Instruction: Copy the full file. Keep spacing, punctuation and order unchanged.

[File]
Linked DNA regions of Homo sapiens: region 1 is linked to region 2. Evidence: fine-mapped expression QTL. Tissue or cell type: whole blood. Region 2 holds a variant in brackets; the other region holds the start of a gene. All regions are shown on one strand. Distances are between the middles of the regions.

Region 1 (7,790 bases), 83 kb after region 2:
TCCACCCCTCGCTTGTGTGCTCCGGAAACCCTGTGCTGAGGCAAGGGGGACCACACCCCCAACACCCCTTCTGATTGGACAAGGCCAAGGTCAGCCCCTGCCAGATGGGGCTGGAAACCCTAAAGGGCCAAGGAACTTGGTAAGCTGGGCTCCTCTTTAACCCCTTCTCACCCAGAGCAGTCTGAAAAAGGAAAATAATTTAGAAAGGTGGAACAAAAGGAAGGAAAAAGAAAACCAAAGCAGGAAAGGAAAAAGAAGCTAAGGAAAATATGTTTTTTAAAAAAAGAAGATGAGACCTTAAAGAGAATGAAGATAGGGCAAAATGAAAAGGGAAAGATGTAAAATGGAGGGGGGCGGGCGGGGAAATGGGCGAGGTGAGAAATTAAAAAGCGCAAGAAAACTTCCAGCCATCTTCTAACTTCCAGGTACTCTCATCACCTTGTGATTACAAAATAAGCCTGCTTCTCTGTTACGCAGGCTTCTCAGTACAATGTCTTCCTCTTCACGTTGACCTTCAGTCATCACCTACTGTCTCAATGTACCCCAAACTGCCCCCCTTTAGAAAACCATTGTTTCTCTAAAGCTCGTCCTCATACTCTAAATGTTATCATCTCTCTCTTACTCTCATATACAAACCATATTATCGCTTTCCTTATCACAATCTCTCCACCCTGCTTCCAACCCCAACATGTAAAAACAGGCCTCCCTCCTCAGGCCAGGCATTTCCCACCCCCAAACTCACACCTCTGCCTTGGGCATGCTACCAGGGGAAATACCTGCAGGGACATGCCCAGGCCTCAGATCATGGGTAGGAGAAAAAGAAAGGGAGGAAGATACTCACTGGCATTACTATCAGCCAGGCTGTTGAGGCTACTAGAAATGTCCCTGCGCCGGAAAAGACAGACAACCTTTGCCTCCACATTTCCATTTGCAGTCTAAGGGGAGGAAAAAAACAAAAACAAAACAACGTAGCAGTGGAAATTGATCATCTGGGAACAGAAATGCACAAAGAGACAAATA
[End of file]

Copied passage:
Linked DNA regions of Homo sapiens: region 1 is linked to region 2. Evidence: fine-mapped expression QTL. Tissue or cell type: whole blood. Region 2 holds a variant in brackets; the other region holds the start of a gene. All regions are shown on one strand. Distances are between the middles of the regions.

Region 1 (7,790 bases), 83 kb after region 2:
TCCACCCCTCGCTTGTGTGCTCCGGAAACCCTGTGCTGAGGCAAGGGGGACCACACCCCCAACACCCCTTCTGATTGGACAAGGCCAAGGTCAGCCCCTGCCAGATGGGGCTGGAAACCCTAAAGGGCCAAGGAACTTGGTAAGCTGGGCTCCTCTTTAACCCCTTCTCACCCAGAGCAGTCTGAAAAAGGAAAATAATTTAGAAAGGTGGAACAAAAGGAAGGAAAAAGAAAACCAAAGCAGGAAAGGAAAAAGAAGCTAAGGAAAATATGTTTTTTAAAAAAAGAAGATGAGACCTTAAAGAGAATGAAGATAGGGCAAAATGAAAAGGGAAAGATGTAAAATGGAGGGGGGCGGGCGGGGAAATGGGCGAGGTGAGAAATTAAAAAGCGCAAGAAAACTTCCAGCCATCTTCTAACTTCCAGGTACTCTCATCACCTTGTGATTACAAAATAAGCCTGCTTCTCTGTTACGCAGGCTTCTCAGTACAATGTCTTCCTCTTCACGTTGACCTTCAGTCATCACCTACTGTCTCAATGTACCCCAAACTGCCCCCCTTTAGAAAACCATTGTTTCTCTAAAGCTCGTCCTCATACTCTAAATGTTATCATCTCTCTCTTACTCTCATATACAAACCATATTATCGCTTTCCTTATCACAATCTCTCCACCCTGCTTCCAACCCCAACATGTAAAAACAGGCCTCCCTCCTCAGGCCAGGCATTTCCCACCCCCAAACTCACACCTCTGCCTTGGGCATGCTACCAGGGGAAATACCTGCAGGGACATGCCCAGGCCTCAGATCATGGGTAGGAGAAAAAGAAAGGGAGGAAGATACTCACTGGCATTACTATCAGCCAGGCTGTTGAGGCTACTAGAAATGTCCCTGCGCCGGAAAAGACAGACAACCTTTGCCTCCACATTTCCATTTGCAGTCTAAGGGGAGGAAAAAAACAAAAACAAAACAACGTAGCAGTGGAAATTGATCATCTGGGAACAGAAATGCACAAAGAGACAAATA